The Soul rides more stiffly than other small crossovers, and driving over harsh bumps and dips results in noticeable shocks transmitted into the cabin. However, the upside is that Soul feels more in control. Rivals are often too softly tuned, resulting in a ride that can feel floaty and disconnected at higher speeds. The GT-Line, when optioned with its upgraded engine and suspension, has an even firmer ride, but driving enthusiasts won't likely mind.
There's not much engine or road noise from either trim, but the Soul's boxy shape inherently creates a lot of wind noise. While you can still talk to passengers without raising your voice, you will be able to hear the wind at highway speeds, even with the sound system turned up.
Though the overall cabin design isn't drastically different than last year, a number of tweaks help differentiate it from its predecessor. A 7-inch touchscreen is now standard, and a new 10.3-inch screen is available on higher trims. Even the smaller of the two is easy to navigate, with an intuitive layout and attractive display. Some functions are buried in the settings menus, but nothing that you'd want to change on a day-to-day basis.
Controls on the steering wheel are conventionally laid out, but Kia crammed in nine buttons on each side of the wheel, so they are tough for first-timers to use without glancing at the wheel. This is the one minor blemish on an otherwise pleasing interior layout. Buttons for the Soul's advanced safety features are grouped on the dashboard, to the left of the driver. A new silver piece of trim surrounding the handle gives the door more visual interest, and even contains illuminated elements on more expensive models. And fans of the Soul's unique lighted speaker surrounds (which sync to the music) will be pleased to know that they make a comeback, but only on the very top trim.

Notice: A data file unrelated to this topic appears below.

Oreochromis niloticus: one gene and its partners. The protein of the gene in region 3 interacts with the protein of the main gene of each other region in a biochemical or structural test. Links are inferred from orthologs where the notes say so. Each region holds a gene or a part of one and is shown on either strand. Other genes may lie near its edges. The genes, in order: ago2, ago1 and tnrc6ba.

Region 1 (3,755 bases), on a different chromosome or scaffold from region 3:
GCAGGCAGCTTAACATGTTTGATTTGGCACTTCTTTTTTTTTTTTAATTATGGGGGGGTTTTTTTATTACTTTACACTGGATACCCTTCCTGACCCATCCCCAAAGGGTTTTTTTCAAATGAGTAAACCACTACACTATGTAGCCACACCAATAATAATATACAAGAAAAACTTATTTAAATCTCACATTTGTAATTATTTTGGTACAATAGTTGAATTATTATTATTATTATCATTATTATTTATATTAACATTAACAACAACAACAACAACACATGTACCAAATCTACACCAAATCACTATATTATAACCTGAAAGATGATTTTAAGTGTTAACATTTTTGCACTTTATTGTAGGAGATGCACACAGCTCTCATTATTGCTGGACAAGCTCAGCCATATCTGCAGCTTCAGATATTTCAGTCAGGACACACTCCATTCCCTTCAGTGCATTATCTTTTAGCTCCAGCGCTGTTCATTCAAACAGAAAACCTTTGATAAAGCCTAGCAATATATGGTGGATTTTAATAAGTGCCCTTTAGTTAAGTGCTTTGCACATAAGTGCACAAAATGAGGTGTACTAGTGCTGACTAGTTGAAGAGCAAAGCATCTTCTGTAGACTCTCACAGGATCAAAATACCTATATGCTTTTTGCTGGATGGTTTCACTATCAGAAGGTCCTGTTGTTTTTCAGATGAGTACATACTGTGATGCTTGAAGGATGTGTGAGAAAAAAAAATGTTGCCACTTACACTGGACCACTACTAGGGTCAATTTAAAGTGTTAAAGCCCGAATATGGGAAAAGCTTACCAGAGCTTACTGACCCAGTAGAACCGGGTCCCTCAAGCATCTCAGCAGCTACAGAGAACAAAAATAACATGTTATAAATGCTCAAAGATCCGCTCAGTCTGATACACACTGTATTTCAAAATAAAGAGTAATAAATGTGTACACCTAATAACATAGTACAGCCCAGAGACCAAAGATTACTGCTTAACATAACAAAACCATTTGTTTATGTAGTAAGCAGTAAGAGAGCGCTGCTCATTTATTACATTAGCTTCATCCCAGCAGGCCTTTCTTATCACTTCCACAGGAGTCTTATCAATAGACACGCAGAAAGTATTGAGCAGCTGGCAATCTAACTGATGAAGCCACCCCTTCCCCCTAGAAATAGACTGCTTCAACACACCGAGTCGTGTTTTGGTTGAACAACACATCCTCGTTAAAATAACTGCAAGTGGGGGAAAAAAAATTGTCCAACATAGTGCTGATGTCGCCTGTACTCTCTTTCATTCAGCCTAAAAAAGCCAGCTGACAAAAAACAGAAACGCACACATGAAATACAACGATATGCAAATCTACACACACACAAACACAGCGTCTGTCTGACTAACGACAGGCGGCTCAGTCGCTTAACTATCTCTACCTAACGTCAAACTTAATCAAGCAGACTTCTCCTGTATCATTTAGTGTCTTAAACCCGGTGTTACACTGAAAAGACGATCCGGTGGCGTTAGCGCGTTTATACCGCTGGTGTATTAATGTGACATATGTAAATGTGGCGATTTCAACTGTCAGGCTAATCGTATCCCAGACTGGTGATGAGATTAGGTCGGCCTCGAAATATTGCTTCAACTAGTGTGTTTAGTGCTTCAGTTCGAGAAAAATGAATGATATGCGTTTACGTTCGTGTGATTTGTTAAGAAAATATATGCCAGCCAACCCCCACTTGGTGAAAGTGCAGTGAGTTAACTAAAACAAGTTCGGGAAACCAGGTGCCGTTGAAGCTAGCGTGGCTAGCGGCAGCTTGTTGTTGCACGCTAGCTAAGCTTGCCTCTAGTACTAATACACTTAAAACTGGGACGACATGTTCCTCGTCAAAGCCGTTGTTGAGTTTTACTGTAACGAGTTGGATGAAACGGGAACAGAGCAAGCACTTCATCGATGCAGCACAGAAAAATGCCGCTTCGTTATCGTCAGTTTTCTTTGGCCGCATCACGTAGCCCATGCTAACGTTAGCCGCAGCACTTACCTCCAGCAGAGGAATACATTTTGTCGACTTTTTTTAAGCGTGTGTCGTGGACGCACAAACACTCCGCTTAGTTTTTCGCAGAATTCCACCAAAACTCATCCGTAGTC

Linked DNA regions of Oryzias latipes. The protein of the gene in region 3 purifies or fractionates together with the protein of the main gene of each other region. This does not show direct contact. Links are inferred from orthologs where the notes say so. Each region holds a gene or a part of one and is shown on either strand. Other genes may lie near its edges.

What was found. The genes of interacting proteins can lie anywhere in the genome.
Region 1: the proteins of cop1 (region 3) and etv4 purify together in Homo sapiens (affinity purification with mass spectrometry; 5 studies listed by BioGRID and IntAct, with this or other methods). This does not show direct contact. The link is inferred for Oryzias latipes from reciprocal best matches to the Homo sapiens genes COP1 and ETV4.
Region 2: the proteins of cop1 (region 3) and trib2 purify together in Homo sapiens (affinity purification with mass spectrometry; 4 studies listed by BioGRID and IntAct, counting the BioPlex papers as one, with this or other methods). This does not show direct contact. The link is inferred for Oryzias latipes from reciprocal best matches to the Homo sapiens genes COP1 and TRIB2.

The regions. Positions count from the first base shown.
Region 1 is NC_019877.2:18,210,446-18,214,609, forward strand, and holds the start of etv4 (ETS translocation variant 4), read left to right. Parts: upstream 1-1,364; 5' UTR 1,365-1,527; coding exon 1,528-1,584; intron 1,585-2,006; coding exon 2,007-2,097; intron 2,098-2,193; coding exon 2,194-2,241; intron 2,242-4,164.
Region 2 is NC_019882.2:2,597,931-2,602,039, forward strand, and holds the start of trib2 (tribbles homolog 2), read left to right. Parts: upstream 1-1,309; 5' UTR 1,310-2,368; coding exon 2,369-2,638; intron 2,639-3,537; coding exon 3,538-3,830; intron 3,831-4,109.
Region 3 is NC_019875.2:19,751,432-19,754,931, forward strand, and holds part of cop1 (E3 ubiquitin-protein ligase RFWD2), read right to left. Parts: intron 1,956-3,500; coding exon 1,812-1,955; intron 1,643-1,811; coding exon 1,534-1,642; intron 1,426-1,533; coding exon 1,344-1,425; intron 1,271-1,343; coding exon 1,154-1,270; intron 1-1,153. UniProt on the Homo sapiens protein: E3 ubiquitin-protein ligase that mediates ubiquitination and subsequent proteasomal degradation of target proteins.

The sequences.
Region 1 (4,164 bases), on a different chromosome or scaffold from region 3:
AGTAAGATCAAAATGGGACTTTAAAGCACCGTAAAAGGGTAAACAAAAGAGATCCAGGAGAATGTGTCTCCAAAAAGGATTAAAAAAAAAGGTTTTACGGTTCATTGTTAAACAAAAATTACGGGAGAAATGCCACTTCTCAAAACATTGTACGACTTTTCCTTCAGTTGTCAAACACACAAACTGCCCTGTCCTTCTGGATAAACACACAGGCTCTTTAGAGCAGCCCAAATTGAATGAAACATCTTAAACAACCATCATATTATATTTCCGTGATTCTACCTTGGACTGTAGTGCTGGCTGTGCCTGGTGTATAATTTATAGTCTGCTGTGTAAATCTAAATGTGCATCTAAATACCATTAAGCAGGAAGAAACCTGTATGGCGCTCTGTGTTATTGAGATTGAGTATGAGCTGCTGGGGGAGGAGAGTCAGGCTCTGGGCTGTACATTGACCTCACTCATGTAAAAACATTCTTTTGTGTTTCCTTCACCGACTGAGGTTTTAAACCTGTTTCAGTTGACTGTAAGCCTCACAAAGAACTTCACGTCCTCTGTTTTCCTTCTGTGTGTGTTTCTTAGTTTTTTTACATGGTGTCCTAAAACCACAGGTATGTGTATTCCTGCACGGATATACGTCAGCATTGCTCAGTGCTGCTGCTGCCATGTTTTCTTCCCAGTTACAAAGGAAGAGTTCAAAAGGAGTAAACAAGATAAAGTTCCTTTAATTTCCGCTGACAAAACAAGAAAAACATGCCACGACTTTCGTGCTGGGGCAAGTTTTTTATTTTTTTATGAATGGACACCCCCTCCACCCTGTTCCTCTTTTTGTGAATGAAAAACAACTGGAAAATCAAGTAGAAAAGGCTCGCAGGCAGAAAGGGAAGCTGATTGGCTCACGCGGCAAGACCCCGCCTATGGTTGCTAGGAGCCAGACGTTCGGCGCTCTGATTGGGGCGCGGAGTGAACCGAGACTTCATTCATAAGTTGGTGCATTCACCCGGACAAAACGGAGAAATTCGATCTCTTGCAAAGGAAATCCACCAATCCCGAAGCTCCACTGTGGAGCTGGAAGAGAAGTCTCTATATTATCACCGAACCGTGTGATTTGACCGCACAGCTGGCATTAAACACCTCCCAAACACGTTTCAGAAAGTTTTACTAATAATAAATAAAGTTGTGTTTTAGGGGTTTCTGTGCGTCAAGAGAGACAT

As expected of a boxy hatchback, the Soul is highly practical. There's more than enough headroom and legroom for tall passengers seated in front or in the rear, though some adults might find the heavily bolstered front seats a little narrow. The cargo area ranges between 18.7 and 24.2 cubic feet, depending where the configurable load floor is positioned. The 60/40-split rear seats don't quite fold flat, but maximum cargo storage of 62.1 cubic feet is one of the best in class. Drivers with kids will appreciate that the seat belt for the middle seat is integrated with the seatback, so it folds down with the seat. Other vehicles have a more cumbersome seat-belt setup that is mounted in the headliner.
The 2020 Kia Soul starts at $18,485 (destination included) for a base LX model with the manual transmission — selecting the CVT bumps the price to $19,985. The X-Line I tested on our drive starts at $22,845, while the GT-Line Turbo begins at $28,485. Entry-level Souls are less expensive than many rival crossover SUVs, and even the most luxurious of the 2.0-liter trims, the EX, is priced well below the competition. Most subcompact crossovers don't offer an upgraded engine, but the Soul does, although it is more expensive than rivals' top-trim models.
Overall, the Soul represents a tremendous value for its reasonable pricing scheme and generous features list. However, its lack of an all-wheel-drive powertrain might limit its appeal to buyers in snowy climes. Look for the first 2020 Souls to arrive at Kia dealerships near the end of March.